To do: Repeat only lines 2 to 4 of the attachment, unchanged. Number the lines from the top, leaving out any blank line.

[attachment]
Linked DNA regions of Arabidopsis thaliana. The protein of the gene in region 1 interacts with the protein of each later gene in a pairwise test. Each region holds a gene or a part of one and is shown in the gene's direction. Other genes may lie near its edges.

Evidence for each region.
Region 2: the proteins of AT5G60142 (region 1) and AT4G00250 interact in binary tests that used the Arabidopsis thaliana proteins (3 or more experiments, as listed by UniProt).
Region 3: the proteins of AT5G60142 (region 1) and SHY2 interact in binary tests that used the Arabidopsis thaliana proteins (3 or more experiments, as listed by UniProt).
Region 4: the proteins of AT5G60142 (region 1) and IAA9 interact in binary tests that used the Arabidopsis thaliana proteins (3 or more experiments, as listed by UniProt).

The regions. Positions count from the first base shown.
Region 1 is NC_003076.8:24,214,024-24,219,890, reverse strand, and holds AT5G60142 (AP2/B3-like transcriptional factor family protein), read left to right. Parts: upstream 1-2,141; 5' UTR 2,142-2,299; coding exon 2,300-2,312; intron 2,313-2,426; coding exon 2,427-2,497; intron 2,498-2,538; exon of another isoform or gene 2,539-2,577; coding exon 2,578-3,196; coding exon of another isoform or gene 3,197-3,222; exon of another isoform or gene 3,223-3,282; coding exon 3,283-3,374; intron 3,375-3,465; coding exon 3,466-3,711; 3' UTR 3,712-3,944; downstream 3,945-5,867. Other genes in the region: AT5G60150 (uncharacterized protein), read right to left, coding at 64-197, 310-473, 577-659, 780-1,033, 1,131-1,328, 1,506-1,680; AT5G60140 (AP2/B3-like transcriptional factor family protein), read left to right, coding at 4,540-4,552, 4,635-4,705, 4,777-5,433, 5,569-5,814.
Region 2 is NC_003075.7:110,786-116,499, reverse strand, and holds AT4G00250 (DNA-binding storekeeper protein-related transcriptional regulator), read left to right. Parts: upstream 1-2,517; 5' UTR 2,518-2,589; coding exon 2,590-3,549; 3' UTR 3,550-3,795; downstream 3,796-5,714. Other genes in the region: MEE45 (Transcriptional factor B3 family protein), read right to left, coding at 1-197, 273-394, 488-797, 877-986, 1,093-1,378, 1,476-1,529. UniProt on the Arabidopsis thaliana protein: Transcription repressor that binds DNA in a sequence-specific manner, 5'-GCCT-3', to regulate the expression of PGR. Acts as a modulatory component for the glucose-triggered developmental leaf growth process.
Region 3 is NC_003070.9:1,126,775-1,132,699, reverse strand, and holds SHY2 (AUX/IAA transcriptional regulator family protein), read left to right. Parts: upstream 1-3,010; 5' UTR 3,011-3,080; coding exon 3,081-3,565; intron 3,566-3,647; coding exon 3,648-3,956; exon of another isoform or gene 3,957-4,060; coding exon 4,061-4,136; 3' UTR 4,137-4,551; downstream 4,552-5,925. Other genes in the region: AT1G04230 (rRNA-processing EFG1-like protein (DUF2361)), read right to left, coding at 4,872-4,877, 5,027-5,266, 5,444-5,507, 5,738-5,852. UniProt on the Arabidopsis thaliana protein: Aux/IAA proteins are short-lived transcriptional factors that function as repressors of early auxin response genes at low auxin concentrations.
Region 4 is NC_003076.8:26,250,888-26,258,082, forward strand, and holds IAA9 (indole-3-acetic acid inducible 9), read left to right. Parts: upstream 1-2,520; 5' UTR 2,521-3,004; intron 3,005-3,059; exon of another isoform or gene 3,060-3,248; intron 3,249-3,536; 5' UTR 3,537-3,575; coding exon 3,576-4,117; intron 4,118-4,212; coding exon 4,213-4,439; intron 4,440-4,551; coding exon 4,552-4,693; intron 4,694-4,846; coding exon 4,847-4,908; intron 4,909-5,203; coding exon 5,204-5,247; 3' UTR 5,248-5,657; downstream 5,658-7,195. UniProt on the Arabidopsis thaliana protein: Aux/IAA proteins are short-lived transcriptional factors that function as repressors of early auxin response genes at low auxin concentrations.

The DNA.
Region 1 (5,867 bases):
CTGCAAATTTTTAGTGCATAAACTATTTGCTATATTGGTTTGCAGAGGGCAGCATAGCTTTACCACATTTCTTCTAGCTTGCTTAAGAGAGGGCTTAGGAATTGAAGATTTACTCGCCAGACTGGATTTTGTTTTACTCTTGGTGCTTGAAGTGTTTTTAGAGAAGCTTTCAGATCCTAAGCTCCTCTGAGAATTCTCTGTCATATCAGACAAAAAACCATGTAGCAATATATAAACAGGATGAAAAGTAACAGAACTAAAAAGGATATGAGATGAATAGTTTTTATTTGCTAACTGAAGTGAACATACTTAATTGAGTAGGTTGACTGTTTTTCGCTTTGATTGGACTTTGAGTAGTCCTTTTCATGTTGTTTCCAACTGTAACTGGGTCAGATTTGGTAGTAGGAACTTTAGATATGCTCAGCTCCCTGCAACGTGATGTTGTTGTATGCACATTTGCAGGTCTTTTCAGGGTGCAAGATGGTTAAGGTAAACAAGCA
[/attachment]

Evidence for each region.
Region 2: the proteins of AT5G60142 (region 1) and AT4G00250 interact in binary tests that used the Arabidopsis thaliana proteins (3 or more experiments, as listed by UniProt).
Region 3: the proteins of AT5G60142 (region 1) and SHY2 interact in binary tests that used the Arabidopsis thaliana proteins (3 or more experiments, as listed by UniProt).